• Dr Anne Hilty is a scholar-practitioner of health psychology from New York, living in Europe and East Asia since 2005. She has been in clinical practice since 1989 and engages in a variety of research projects for social welfare and cultural preservation. Additionally, she is a well-published writer.

  • ArirangTV video clip

    Profile of Dr. Hilty by Arirang TV, on Youtube (June 2012): http://www.youtube.com/watch?v=2RHfOy0fHo4
  • Headline Jeju article

    Profile of Dr. Hilty on Headline Jeju newspaper (January 2011; Korean only): http://www.headlinejeju.co.kr/news/articleView.html?idxno=107569
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Transformation is hard work.

Many are happy or at least content with themselves and their lives, and aren’t seeking change.  Others are experiencing challenges or conflict, internal pressure to change builds and becomes uncomfortable, and change is necessary and inevitable.  Still others seek out this transformative process either for its own sake, as dramatic metamorphosis is exciting and stimulating, or as a lifelong quest for increasing degrees of personal development and expanding consciousness.

Any way you look at it, making change on a grand scale is still hard work.

To use the most common metaphor for change, that from caterpillar to butterfly, we need only think of what actually goes on in the chrysalis in order to extend this metaphor beyond its beauty and wonder to include the pain involved in true transformation.  It’s significant that the caterpillar places itself in the circumstances of the chrysalis — because of the compulsion of instinct and the undeniable need to transform — rather than being placed there by other creatures or external factors.  Denying the process of change when it arrives would seem not to be an option.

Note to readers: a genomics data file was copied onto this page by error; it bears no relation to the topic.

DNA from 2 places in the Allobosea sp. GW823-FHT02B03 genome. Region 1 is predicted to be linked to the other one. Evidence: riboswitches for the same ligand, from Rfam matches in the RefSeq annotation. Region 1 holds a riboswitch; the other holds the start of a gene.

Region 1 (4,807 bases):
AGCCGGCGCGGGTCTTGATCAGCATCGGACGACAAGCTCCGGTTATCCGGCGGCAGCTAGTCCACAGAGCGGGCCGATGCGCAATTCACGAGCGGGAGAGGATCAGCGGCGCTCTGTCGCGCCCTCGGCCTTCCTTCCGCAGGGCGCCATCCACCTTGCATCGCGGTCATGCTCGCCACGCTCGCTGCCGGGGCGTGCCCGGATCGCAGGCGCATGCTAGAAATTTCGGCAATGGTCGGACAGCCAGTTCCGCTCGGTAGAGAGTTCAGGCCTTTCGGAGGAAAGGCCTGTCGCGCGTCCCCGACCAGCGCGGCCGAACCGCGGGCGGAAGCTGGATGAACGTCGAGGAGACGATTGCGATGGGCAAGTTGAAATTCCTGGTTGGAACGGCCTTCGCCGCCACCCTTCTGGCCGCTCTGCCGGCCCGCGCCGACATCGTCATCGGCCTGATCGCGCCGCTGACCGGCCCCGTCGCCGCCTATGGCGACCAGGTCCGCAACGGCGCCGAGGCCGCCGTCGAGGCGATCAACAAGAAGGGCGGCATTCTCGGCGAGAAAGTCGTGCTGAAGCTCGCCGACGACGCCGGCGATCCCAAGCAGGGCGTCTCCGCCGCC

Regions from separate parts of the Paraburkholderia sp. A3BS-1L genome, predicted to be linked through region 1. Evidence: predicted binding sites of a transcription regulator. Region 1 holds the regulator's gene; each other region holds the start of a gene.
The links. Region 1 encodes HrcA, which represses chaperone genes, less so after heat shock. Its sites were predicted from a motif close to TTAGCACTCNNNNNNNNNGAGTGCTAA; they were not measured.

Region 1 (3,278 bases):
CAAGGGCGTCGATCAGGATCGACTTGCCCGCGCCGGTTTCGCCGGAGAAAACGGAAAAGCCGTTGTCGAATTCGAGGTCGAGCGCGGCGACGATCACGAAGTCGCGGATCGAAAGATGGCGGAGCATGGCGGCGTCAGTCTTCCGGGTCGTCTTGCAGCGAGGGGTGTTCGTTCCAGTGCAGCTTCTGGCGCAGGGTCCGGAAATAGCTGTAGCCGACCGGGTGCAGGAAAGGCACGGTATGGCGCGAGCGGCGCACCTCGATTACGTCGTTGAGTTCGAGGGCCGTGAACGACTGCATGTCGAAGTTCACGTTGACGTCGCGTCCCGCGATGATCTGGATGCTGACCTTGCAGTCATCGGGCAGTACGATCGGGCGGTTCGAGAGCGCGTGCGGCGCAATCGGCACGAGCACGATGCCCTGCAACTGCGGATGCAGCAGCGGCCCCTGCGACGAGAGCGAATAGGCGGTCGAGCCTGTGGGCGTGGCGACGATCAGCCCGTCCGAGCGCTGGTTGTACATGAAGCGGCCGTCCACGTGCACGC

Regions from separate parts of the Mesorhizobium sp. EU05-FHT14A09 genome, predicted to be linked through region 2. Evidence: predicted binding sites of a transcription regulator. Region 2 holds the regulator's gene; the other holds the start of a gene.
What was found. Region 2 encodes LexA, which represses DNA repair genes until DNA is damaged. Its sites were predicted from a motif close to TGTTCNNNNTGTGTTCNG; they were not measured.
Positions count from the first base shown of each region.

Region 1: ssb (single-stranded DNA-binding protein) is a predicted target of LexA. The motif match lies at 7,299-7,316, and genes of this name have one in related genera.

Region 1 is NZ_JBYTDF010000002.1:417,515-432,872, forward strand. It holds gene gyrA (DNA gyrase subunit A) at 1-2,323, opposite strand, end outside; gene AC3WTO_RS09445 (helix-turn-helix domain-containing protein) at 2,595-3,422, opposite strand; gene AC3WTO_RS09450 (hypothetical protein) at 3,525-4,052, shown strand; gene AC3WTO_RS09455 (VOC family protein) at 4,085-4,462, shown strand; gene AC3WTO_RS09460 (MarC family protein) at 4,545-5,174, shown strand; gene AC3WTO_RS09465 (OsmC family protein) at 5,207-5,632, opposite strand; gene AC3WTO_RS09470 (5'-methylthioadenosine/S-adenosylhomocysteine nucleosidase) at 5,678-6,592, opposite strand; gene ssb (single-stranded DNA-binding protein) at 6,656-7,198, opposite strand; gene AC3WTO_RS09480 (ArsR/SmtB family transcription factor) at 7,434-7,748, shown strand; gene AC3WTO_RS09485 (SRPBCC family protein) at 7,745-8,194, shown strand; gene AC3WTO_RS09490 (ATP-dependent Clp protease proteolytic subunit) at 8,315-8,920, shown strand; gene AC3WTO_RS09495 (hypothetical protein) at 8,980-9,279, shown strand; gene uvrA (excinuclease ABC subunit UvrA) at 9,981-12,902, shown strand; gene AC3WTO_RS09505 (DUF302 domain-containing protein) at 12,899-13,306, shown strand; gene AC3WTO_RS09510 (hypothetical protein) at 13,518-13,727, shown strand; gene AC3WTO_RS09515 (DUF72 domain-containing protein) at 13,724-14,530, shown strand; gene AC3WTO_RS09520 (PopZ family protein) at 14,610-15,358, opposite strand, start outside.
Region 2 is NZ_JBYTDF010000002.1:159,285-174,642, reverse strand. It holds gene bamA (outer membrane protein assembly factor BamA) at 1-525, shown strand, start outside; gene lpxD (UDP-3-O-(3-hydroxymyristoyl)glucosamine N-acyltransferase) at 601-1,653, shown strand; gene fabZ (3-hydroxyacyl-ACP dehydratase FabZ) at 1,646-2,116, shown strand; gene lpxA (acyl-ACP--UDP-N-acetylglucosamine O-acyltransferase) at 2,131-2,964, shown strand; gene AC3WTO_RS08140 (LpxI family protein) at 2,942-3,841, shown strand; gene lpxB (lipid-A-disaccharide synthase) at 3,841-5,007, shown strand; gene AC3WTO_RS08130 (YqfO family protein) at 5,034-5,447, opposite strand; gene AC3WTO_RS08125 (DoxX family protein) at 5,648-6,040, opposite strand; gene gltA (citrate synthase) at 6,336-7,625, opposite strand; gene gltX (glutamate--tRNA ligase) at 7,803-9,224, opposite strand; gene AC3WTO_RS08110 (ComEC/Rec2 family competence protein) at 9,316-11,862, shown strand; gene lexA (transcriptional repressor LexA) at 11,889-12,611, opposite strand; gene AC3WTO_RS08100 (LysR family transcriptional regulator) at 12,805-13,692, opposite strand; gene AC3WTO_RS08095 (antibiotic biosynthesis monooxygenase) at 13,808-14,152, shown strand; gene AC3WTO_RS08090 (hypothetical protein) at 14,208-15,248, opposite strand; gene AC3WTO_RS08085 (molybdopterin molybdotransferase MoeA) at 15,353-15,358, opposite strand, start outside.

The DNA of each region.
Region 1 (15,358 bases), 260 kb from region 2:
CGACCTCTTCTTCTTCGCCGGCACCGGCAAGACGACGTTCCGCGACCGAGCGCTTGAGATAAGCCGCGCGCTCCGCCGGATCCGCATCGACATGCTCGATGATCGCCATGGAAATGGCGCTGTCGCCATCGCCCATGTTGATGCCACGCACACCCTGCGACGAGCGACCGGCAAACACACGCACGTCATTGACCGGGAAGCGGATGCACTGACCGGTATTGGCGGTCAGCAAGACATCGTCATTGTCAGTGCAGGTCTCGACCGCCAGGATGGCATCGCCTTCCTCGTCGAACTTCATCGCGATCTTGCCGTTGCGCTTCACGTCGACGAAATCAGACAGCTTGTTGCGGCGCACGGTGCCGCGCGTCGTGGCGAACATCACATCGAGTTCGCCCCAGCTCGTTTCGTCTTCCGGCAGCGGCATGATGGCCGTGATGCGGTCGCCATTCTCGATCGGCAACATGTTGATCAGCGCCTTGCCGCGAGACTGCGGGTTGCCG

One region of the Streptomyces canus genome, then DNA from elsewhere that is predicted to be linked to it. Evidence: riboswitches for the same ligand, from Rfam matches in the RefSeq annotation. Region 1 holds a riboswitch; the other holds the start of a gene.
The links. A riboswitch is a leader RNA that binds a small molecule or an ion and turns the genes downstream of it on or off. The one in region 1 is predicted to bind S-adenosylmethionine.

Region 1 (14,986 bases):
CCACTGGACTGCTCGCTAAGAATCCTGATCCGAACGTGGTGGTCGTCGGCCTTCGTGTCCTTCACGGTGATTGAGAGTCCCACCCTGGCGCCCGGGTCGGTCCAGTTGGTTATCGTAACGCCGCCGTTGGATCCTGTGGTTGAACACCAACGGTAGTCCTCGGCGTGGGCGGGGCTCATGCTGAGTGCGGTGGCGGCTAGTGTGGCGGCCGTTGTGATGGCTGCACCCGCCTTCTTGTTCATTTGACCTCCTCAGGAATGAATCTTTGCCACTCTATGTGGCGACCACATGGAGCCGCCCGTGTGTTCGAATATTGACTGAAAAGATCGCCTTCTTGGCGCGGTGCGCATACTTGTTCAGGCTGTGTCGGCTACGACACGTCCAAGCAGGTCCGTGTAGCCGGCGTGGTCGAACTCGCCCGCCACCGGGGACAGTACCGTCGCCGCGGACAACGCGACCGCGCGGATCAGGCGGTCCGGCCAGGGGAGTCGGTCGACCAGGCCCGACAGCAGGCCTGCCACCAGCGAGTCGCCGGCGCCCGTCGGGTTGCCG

Once in the chrysalis and metamorphic process, the caterpillar must go without sustenance for a period of time and experience the total dissolution of its body before the new self can emerge.   Though it’s wrapped in the protective force of the cocoon, it remains vulnerable to outside dangers.  When it emerges, its vulnerability has reached a pinnacle: the butterfly is wet and cannot fly, is weak from not eating and the tremendous energy outlay required for the transformation, and sheds what appears to be a droplet or two of blood, remnants of its recent and profound change process.

It emerges as a beautiful creature with wings to fly.  But this ultimate transfiguration is not without a price.

Whether we have chosen our transmutations or life has imposed them upon us, we too must go through a similar process.  We must put ourselves into a setting that’s as protected and supported as possible, be willing to go without our usual daily sustenance and activity for the duration of change, and accept that when we emerge into our glorious new state, we will be weak and vulnerable at first.  We leave the protected state just before our change is complete, as the final stage must occur after emergence in order for us to face and surmount our vulnerability.

Any way you look at it, transformation is extraordinary — both in the end result, and in what’s required of us to achieve it.


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